Silent for more than two decades now, Booker T. and the MGs have lost another member since their most recent studio project.
Post Tagged with: "Booker T. Jones"
Birth of Booker T. and the MGs has an intriguing backstory: ‘I only found out later the real reason’
Steve Cropper thought he was going to talk to Booker T. Jones because he could round out the band on keyboards. There’s a lot more to it.
That time CCR moved Booker T. and the MGs to greatness: ‘It was inspirational; it’s still inspirational’
We typically hear about Booker T. and the MGs’ impact on a series of later stars. But what about when the situation was reversed?
I’m sure there will be those who balk at a title like that, what with Neil Young, George Harrison, Tom Petty, Eric Clapton, Lou Reed and Bob Dylan himself, of course, appearing on this gala 30th Anniversary Concert Celebration reissue.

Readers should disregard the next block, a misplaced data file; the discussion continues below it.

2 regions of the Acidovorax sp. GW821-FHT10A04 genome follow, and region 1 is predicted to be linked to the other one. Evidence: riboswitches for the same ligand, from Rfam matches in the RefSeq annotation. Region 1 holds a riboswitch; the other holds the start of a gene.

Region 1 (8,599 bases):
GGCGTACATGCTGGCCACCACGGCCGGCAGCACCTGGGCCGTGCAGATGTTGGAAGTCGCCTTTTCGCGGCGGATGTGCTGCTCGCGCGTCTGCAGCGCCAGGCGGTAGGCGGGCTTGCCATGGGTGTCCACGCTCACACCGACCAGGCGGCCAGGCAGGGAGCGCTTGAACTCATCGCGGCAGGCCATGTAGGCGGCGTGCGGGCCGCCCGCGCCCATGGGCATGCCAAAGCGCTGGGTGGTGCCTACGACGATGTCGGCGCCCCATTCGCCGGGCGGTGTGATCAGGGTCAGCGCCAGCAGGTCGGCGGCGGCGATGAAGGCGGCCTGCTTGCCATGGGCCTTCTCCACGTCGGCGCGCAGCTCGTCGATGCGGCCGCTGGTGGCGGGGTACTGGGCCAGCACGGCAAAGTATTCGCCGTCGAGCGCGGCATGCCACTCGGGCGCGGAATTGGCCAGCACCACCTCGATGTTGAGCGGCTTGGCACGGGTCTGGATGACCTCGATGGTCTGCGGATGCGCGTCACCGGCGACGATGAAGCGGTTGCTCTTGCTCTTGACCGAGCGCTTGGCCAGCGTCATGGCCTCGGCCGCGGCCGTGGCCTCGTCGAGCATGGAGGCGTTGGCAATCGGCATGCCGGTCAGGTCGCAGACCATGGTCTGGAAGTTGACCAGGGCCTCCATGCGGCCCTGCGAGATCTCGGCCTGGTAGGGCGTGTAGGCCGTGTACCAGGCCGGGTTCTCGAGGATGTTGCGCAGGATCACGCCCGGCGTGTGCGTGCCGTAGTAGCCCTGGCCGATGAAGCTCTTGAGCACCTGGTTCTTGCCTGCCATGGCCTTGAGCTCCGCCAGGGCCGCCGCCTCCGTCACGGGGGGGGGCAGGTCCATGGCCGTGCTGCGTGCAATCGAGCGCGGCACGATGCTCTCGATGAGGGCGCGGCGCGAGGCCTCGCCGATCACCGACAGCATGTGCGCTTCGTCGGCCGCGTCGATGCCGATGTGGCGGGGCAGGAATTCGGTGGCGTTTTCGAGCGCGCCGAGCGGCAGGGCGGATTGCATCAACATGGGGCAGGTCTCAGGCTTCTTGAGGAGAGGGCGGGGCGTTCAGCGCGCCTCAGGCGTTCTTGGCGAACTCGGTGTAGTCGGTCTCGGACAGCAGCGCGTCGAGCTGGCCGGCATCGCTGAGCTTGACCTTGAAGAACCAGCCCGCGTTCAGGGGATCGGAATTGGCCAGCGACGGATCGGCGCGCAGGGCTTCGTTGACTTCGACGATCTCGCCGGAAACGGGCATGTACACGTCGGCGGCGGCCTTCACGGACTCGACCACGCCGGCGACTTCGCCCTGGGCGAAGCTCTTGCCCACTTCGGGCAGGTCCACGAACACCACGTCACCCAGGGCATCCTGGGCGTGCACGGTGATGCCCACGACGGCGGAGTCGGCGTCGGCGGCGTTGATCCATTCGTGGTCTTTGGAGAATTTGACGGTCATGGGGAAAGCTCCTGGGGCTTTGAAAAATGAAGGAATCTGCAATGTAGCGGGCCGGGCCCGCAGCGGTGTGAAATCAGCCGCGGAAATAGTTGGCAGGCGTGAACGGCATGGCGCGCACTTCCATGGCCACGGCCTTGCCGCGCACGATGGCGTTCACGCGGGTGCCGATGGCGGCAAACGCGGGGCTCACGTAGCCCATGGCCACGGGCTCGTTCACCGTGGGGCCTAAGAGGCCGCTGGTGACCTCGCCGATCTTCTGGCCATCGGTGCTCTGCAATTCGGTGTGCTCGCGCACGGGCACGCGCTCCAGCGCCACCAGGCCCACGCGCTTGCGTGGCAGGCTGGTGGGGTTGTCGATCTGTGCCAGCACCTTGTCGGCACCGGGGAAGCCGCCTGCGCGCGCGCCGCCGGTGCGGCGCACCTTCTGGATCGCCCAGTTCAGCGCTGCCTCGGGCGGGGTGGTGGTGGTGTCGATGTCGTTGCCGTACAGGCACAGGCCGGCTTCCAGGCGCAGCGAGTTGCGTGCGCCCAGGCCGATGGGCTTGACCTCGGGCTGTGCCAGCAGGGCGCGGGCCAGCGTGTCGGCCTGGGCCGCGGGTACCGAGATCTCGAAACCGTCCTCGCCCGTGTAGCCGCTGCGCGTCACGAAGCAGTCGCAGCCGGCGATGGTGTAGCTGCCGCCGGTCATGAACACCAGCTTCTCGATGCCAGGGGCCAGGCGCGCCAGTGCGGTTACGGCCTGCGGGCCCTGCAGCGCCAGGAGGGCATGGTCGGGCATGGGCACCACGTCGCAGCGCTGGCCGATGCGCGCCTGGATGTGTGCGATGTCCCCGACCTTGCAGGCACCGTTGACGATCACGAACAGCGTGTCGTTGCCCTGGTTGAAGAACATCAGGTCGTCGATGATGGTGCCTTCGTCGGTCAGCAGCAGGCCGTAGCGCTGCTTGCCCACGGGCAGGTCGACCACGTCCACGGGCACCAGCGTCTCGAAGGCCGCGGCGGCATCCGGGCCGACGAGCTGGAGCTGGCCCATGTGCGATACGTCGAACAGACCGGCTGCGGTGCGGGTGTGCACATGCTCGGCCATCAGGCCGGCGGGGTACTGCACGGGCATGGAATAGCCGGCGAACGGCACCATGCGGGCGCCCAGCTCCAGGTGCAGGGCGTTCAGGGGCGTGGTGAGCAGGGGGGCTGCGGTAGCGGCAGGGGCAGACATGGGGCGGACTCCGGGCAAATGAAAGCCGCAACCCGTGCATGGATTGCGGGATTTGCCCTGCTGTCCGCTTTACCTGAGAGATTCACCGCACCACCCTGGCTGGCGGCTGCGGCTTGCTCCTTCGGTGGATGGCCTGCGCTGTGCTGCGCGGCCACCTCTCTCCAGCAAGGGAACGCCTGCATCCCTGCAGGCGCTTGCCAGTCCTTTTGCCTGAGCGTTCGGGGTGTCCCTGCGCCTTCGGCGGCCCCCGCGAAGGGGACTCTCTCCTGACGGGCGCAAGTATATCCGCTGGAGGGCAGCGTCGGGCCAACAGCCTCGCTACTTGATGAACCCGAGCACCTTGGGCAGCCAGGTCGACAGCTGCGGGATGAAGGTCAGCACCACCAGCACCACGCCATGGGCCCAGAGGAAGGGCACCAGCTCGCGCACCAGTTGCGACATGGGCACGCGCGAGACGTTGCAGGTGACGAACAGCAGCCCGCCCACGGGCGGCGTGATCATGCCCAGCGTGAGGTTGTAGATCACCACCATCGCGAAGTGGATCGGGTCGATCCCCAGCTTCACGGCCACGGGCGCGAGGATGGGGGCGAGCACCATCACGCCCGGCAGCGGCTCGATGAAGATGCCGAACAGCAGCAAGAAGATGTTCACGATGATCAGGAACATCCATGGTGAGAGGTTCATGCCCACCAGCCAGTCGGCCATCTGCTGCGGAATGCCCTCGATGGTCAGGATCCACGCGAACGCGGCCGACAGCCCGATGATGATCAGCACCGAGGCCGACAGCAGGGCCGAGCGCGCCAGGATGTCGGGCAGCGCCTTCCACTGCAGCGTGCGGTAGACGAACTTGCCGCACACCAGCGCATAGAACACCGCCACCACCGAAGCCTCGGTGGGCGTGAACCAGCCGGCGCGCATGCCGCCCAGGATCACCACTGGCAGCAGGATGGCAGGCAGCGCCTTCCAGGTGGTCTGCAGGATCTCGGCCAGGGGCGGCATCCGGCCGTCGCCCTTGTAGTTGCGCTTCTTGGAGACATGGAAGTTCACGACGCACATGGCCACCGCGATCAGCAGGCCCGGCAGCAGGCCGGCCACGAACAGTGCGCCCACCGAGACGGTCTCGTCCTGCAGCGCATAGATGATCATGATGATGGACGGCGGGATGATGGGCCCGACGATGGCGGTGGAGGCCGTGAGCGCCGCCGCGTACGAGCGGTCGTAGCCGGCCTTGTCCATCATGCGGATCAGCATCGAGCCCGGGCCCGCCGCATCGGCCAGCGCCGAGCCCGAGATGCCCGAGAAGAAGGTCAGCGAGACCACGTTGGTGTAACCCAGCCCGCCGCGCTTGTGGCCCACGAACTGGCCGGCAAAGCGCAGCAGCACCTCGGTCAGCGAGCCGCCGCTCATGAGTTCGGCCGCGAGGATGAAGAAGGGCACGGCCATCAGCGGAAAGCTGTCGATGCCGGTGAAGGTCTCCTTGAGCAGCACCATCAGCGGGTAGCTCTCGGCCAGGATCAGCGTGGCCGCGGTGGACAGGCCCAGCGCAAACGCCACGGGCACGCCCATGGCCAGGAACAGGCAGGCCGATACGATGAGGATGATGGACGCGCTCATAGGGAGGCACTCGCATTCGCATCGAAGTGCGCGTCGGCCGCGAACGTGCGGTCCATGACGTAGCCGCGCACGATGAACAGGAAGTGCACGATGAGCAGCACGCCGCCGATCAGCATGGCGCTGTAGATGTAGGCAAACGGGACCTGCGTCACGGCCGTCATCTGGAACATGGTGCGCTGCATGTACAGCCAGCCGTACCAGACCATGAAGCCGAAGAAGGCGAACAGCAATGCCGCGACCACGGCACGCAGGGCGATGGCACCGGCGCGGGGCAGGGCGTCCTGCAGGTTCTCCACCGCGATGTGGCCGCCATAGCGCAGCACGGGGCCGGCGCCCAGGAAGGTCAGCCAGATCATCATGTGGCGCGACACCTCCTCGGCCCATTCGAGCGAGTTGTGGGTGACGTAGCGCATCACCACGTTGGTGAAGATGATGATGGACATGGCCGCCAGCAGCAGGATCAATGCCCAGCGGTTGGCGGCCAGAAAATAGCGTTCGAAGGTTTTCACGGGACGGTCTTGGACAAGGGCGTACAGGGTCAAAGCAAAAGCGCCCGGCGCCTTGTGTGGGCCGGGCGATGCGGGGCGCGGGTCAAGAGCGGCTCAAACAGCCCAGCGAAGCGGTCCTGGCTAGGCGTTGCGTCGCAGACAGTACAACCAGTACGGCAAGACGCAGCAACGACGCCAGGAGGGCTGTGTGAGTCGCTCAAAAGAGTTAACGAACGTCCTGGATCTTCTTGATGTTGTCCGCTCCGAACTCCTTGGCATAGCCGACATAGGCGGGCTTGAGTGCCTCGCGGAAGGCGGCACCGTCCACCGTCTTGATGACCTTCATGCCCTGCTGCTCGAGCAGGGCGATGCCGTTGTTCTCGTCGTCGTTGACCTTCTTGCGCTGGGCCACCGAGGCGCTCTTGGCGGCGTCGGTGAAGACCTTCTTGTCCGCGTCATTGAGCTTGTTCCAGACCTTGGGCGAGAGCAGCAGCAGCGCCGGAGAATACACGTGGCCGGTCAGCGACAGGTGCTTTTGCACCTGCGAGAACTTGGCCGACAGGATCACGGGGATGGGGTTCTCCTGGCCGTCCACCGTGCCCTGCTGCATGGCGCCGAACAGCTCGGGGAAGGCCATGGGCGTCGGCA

Booker T. and MGs were pioneers of funky-cool soul and Civil Rights-era forward thinking. But it might not have happened, but for a chance meeting at a local Memphis record shop.
Booker T.’s “Father Son Blues” — which, yes, features his talented offspring Ted Jones — opens with a grease-popping organ lick before recapturing a groove familiar to anyone who ever soaked up a Stax Records side back in the day.
A sizzling outburst of lean pre-funk soul-rock, Green Onions introduced the world to the genre-jumping delights of Booker T, and the MGs.
We love Adele’s poise, her earthy attitude, the roiling emotion in her voice. So why don’t we love the newly crowned six-time Grammy winner’s album 21? Blasphemy, right?
As with last year’s inaugural edition, The Official™ SomethingElse! year-ending Top 10 list requires two or more of us to be in agreement as we gathered around the watercooler at SER Towers. It’s no easy task.
2011 brought its share of comebacks (Gregg Allman, the Meters’ Zigaboo Modeliste, the Time) Stax-related joys (both Booker T. Jones and Steve Cropper issued solo sides) and out-of-nowhere delights (Big Head Todd does the blues?).